• Whose needs do you meet?
Show that there is a market out there that is likely to care enough about your book to buy it.

Step 3. Build your platform.

So you’ve identified your target audience? Terrific. Now how can you reach them?
Here’s where you should put some thought into your platform. An author platform is key to the success of a nonfiction author. A strong platform:
  • Gives you access to people who will read your book.
  • Establishes you as an authority figure in the field.
  • Shows publishers that you are a leader with proven reach in your subject area.
But it doesn’t just materialize with the snap of the finger, so if you don’t have one yet, start building it now.
Refer to the target market that you identified in the previous step. These should be the people who are most likely to read your book. Think about where these folks can be found — what they frequent on the Internet, what they do in their free time, or what else they read.
From there, you can build a list of ways that you can reach them. This might take the form of anything from speaking engagements to your online presence.
In this era of interconnectivity, a sturdy author platform is definitely a ‘must-have’ if you’d like a publisher to take you seriously. Don’t think of it as a popularity contest, but rather as a way to better communicate with your readers.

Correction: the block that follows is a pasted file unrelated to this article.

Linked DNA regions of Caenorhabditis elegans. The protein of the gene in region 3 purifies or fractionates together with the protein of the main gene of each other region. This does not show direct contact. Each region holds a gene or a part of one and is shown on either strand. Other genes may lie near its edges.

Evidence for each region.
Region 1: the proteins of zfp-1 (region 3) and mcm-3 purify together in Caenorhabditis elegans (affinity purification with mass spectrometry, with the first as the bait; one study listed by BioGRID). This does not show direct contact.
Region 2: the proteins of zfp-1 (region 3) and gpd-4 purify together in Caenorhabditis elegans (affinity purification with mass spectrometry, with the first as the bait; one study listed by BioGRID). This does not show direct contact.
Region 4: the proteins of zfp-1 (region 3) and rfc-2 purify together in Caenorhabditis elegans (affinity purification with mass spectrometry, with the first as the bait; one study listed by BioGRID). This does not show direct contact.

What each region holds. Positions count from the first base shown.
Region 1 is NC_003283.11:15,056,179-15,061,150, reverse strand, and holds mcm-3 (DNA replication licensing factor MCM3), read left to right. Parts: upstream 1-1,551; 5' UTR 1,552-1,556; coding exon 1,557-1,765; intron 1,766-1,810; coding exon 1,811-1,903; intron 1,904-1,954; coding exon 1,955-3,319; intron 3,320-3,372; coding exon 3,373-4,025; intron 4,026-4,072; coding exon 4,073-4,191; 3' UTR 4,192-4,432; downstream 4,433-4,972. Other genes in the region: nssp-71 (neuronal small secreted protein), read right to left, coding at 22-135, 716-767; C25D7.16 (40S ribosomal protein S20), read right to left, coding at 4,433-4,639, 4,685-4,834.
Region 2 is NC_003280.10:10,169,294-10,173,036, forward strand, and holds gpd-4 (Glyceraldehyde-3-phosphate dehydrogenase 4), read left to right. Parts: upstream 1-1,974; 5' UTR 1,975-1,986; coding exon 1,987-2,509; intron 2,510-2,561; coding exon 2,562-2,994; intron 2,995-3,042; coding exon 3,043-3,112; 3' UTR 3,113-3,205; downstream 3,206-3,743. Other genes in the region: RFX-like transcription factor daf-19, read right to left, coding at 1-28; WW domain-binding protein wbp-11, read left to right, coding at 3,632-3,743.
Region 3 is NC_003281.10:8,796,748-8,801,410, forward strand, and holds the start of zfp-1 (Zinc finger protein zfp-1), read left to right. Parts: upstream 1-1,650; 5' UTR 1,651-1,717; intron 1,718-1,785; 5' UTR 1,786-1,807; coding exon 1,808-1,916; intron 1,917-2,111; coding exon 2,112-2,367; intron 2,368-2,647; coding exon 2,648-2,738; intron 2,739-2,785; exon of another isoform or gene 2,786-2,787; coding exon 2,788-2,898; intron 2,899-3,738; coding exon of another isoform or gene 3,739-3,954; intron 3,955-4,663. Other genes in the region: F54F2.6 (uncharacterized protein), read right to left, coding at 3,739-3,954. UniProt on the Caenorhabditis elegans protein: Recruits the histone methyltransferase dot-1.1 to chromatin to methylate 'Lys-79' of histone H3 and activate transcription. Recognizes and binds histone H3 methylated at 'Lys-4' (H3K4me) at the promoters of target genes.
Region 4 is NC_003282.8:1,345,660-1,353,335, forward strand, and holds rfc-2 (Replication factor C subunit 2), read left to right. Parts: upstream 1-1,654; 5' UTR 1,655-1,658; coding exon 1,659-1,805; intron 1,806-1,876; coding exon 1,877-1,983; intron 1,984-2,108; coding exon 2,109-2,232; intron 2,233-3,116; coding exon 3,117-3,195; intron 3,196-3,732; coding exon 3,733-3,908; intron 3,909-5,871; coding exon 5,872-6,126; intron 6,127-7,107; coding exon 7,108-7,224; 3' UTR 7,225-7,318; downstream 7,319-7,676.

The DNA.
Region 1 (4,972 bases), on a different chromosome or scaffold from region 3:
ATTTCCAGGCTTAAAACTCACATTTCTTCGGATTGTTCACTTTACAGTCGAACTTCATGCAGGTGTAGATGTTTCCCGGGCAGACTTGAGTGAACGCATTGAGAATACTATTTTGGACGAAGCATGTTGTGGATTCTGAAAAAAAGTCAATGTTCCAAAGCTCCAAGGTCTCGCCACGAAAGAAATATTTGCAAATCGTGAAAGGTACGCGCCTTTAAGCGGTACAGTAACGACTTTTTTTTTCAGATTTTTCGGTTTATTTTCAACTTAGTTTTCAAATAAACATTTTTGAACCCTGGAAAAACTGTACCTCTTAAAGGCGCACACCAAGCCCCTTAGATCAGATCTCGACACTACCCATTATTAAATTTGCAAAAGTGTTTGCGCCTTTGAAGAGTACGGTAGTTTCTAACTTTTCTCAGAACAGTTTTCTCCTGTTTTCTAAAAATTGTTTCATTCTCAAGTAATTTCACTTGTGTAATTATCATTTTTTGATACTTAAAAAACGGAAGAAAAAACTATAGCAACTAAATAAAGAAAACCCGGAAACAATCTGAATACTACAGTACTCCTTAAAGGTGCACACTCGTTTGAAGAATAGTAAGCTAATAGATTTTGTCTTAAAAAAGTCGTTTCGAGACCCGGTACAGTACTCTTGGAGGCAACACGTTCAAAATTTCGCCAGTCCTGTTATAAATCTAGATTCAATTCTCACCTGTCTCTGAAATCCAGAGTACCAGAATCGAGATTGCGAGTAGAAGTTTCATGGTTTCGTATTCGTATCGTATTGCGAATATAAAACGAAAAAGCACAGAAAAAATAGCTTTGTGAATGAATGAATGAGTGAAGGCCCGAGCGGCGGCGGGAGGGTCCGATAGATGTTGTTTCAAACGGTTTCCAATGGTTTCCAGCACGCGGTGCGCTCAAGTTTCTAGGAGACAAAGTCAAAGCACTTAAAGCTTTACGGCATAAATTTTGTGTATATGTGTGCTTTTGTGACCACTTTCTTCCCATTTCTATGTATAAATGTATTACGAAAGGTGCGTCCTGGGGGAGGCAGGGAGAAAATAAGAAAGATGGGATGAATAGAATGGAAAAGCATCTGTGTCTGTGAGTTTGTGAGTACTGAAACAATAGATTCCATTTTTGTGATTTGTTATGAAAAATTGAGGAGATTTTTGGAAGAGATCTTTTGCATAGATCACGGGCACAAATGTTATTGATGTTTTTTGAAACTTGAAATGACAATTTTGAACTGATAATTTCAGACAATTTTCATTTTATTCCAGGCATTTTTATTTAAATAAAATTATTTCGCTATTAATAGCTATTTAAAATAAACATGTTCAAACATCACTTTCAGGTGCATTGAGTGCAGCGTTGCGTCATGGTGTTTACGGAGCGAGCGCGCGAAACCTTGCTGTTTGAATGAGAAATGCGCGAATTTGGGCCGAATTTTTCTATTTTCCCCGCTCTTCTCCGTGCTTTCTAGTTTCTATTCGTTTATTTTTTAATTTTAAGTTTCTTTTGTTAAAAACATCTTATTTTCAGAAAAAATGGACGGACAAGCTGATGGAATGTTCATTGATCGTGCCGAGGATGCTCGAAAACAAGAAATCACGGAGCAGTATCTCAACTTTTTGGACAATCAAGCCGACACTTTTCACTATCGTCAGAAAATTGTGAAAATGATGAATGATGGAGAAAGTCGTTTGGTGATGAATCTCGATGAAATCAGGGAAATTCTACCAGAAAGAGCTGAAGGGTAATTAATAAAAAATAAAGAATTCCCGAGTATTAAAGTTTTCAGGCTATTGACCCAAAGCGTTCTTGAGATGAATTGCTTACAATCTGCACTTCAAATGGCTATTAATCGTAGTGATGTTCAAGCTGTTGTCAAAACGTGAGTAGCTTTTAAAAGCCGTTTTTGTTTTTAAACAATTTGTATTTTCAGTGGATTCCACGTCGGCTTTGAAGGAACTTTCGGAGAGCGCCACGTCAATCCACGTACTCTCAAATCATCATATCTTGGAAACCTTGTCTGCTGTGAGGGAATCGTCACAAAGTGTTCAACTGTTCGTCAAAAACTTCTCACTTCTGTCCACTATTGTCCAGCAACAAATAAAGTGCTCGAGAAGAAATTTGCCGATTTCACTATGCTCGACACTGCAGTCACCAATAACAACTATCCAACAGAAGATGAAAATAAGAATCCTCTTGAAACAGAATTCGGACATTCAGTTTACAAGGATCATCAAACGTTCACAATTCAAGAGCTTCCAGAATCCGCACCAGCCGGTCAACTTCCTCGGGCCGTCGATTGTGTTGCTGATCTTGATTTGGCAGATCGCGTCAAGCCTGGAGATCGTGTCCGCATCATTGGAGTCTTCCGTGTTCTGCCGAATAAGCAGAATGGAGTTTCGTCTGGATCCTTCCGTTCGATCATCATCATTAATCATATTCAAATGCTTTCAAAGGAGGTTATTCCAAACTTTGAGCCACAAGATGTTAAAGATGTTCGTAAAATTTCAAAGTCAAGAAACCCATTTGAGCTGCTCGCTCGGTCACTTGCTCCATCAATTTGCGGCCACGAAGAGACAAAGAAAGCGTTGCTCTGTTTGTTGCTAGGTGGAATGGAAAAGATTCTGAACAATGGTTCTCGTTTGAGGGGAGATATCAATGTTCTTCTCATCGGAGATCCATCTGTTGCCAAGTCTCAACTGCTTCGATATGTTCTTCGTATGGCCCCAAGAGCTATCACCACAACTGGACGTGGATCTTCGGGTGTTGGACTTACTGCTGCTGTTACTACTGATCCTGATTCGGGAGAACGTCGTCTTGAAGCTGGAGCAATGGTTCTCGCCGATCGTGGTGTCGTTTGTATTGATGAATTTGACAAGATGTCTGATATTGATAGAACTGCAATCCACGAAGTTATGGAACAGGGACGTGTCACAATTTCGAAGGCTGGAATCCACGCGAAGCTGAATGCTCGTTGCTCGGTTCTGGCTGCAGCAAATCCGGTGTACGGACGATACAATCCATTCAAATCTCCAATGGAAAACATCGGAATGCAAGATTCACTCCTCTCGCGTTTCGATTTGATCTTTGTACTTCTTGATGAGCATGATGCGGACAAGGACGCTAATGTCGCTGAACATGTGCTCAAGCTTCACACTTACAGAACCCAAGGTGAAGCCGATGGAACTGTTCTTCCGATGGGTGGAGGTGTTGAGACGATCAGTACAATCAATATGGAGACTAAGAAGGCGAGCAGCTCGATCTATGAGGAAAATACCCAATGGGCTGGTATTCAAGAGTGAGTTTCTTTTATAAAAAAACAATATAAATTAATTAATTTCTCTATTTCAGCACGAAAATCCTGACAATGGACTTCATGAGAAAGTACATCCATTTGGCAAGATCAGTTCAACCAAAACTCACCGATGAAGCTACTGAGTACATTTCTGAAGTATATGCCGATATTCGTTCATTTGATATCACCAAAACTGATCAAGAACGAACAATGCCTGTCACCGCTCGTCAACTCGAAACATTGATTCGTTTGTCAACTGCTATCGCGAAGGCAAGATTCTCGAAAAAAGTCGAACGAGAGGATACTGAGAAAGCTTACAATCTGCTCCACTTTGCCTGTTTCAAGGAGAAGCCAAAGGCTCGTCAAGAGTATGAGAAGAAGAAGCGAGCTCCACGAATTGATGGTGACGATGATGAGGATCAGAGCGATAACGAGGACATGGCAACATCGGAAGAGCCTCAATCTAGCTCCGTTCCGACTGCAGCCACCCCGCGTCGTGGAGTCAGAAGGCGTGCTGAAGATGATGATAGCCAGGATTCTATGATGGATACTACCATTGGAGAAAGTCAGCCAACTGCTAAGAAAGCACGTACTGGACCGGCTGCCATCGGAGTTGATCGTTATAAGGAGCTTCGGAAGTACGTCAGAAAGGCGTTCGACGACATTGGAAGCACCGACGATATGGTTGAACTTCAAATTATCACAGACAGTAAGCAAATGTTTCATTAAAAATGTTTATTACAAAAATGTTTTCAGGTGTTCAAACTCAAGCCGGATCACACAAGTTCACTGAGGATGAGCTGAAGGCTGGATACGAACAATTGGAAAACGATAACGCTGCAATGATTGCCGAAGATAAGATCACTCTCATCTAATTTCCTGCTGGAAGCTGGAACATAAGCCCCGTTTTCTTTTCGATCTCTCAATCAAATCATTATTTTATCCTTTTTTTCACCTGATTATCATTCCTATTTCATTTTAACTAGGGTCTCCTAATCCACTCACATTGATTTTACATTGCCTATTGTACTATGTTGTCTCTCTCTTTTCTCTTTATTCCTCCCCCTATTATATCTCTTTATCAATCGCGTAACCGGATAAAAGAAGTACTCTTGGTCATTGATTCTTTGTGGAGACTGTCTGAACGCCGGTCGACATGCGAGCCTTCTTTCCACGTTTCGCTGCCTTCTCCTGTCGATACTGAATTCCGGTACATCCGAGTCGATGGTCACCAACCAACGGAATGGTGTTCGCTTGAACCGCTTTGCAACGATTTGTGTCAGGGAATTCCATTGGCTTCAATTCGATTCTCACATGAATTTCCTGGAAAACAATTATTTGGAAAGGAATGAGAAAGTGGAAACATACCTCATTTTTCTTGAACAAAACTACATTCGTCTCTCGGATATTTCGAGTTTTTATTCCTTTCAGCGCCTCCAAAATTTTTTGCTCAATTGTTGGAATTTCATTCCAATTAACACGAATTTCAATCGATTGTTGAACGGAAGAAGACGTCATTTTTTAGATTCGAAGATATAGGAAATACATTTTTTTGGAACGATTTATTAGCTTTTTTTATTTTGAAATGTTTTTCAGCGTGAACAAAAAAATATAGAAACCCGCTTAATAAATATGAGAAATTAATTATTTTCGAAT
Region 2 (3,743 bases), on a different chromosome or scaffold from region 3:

Step 4. Research publishers.

When you’re researching publishers, the most important thing you must remember is that you must follow the publisher’s guidelines to the letter.
Does the publisher ask for your book’s projected length? Provide that. Does the publisher want to see some sort of marketing plan from you? Write down the promotion that you’d be able to undertake, given your resources.
Most of all, make sure that you’re finding publishers who publish books in your market. It makes it that much easier to then personalize your proposal to their submission requirements.
It is possible to pitch your book proposal to some publishers without finding an agent first. However, you’ll find that small and medium publishers are the ones who are most amenable to receiving unsolicited proposals. Major trade publishers are less likely to give your proposal much thought if it doesn’t come attached with an agent.

Create Your Killer Book Proposal

So what are you waiting for? Now that you have an idea of the research that builds a proposal from behind, it’s time to do the deed and carry out a book proposal that gets results! Let Zora Neale Hurston’s words guide you as you commence the research for your proposal:
“Research is formalized curiosity. It is poking and prying with a purpose.”
Do you have any tips for creating a killer book proposal? let us know in the comments below.
Emmanuel Nataf
Emmanuel Nataf is the founder and CEO of Reedsy, a marketplace that connects authors and publishers with the world’s best editors, designers and marketers. Emmanuel dedicates most of his time to building Reedsy’s product and is interested in how technology can transform cultural industries